• Create a custom content type; it doesn’t matter what columns this contains as long as it contains at least one column that is a choice.  Fill in a number of choices for this column.
  • Create a list associated with your custom content type.
  • Extract the fields and content type using the Content Types Viewer as instructed.
  • Copy the fields and content type features to another farm, install and activate them.
  • Recreate your list using the GUI on your new farm and associate it with your content type.
  • Try to create a new entry in the list.
  • You should see that the choice column(s) you contain no data!

The reason this happens is that the choice information you supplied for your custom content type is contained within the schema for that content type.

To rectify the situation, do the following:

  • Save the list on your original farm as a template (.stp).
  • Copy this template to your new farm and upload it into the list template gallery.
  • Create a new instance of your list from the template.
  • Try to create a new entry in the list and your content type magically now contains the choice data you input on the original farm.

This happens because the schema information is contained within the list template file created on the original farm.  You can test this hypothesis by extracting the manifest.xml from the .stp file you created and looking at it – you should see your choices listed within <CHOICE></CHOICE> XML fields.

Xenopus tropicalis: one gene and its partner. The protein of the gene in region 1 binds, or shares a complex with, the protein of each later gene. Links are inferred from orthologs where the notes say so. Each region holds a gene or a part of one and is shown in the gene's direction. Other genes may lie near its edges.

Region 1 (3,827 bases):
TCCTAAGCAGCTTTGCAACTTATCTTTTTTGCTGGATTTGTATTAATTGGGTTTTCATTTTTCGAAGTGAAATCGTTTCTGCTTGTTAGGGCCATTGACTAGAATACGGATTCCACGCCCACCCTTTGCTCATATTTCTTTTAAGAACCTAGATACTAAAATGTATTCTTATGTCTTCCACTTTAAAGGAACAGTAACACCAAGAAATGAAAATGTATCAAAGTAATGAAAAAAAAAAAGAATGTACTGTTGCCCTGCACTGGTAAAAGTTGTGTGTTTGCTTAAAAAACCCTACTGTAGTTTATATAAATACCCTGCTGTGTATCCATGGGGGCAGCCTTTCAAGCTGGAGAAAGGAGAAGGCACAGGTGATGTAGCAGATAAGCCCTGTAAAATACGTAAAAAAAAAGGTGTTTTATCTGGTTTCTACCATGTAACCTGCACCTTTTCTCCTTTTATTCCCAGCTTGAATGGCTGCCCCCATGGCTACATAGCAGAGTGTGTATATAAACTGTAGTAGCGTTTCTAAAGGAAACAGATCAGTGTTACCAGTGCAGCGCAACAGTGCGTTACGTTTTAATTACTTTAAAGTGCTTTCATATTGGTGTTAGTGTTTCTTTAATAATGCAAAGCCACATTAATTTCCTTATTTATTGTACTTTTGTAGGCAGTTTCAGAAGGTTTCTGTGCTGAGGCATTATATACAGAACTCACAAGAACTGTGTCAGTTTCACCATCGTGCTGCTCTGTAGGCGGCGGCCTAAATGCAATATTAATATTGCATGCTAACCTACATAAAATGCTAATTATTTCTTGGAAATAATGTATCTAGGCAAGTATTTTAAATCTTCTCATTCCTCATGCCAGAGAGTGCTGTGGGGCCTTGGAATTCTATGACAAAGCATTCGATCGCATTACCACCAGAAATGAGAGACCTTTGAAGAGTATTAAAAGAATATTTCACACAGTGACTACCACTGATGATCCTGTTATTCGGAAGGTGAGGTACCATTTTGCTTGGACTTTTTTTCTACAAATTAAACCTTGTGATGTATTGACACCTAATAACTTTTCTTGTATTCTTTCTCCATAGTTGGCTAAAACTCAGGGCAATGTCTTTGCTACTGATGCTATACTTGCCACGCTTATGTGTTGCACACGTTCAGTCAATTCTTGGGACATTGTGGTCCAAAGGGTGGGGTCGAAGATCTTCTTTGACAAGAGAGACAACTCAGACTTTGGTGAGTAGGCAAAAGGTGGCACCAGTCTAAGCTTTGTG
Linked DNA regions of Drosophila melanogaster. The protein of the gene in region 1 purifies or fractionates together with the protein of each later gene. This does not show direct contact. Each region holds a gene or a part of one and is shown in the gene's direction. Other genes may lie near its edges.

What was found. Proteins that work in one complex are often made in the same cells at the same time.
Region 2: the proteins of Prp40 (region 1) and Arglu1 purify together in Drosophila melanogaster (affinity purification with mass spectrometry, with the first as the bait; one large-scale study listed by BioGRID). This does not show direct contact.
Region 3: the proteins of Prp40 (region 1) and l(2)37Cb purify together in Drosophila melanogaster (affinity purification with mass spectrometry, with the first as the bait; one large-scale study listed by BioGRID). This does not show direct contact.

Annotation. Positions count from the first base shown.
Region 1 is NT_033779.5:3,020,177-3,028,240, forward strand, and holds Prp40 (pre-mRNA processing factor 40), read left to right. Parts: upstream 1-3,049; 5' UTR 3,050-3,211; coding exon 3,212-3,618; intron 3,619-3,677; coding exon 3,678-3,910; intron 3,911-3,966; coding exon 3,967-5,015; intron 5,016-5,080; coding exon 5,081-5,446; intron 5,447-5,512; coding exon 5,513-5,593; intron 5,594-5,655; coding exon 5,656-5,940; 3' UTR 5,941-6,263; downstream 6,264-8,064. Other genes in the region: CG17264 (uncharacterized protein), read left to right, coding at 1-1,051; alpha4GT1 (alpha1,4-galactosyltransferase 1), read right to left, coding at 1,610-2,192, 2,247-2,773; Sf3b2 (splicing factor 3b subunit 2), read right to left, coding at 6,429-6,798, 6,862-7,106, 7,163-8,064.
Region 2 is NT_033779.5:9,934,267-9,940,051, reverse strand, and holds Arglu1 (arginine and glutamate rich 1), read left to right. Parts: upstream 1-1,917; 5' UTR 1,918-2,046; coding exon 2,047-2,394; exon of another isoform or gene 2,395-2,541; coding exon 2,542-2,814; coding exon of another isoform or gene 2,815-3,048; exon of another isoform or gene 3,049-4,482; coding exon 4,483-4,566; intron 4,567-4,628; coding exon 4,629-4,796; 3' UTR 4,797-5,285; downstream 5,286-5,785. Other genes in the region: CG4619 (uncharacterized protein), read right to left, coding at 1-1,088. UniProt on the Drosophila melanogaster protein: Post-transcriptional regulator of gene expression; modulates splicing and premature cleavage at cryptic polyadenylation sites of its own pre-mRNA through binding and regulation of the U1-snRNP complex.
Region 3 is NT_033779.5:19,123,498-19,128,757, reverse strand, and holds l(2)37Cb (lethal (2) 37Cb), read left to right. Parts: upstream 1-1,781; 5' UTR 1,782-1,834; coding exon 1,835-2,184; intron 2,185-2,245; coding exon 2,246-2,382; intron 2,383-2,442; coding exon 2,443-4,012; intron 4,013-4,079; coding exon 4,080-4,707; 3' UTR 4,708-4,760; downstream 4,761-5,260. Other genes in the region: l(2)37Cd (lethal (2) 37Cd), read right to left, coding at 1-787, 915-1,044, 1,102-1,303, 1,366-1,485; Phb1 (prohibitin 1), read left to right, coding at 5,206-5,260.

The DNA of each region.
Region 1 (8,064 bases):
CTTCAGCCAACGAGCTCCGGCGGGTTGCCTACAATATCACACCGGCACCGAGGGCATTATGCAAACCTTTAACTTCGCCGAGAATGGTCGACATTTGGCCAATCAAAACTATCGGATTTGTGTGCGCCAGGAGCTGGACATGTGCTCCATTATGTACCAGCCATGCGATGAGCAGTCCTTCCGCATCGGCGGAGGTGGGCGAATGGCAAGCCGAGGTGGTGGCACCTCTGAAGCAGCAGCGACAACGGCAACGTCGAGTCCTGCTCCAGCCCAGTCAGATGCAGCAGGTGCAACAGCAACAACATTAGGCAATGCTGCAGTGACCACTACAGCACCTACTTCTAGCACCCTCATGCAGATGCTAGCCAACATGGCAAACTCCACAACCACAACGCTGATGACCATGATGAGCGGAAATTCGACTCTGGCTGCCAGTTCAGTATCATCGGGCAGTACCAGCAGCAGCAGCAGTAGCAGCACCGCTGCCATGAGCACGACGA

While this works quite happily if you only ever want to transplant your custom content type/list combination to another farm, however if anyone creates a list from scratch and associates it with the custom content type on the new farm the list will not be able to function properly.

A better approach is to use the Content Types Viewer, but also include the required information from the schema.  While this involves a little more than ‘cut and paste’ from the Content Types Viewer, it does at least provide a complete content type for transplant to another farm.

Most of the information from the schema should be transplanted into the Fields feature, with the content type feature remaining the same.  A number of fields from the schema should not be transplanted as these cause errors when attempting to install/activate the feature.  These include:

  • Version
  • Customization
  • Aggregation

A few notes:

  • Generally you should use SourceID=http://schemas.microsoft.com/sharepoint/v3 in your fields feature.
  • There may be problems associated with referencing other fields for (for example) a calculation field as these typically utilise a GUID to identify the column you wish to extract data from.  If you are referencing columns within the same content type, you can simply use the column name and dispense with the GUID.  If you wish to access information from another list you have a problem as the GUID for the list will be generated dynamically when the list is created.  If you wish to do this you need to create the lists you wish to reference first and extract the list IDs for use in your feature.  An alternative (in particular if you wish to wrap your features up into a SharePoint Solution) is to write a feature receiver to dynamically add the appropriate columns with the correct GUIDs to your feature at activation.

I aim to discuss creating field and content type feature creating in more detail in a future post.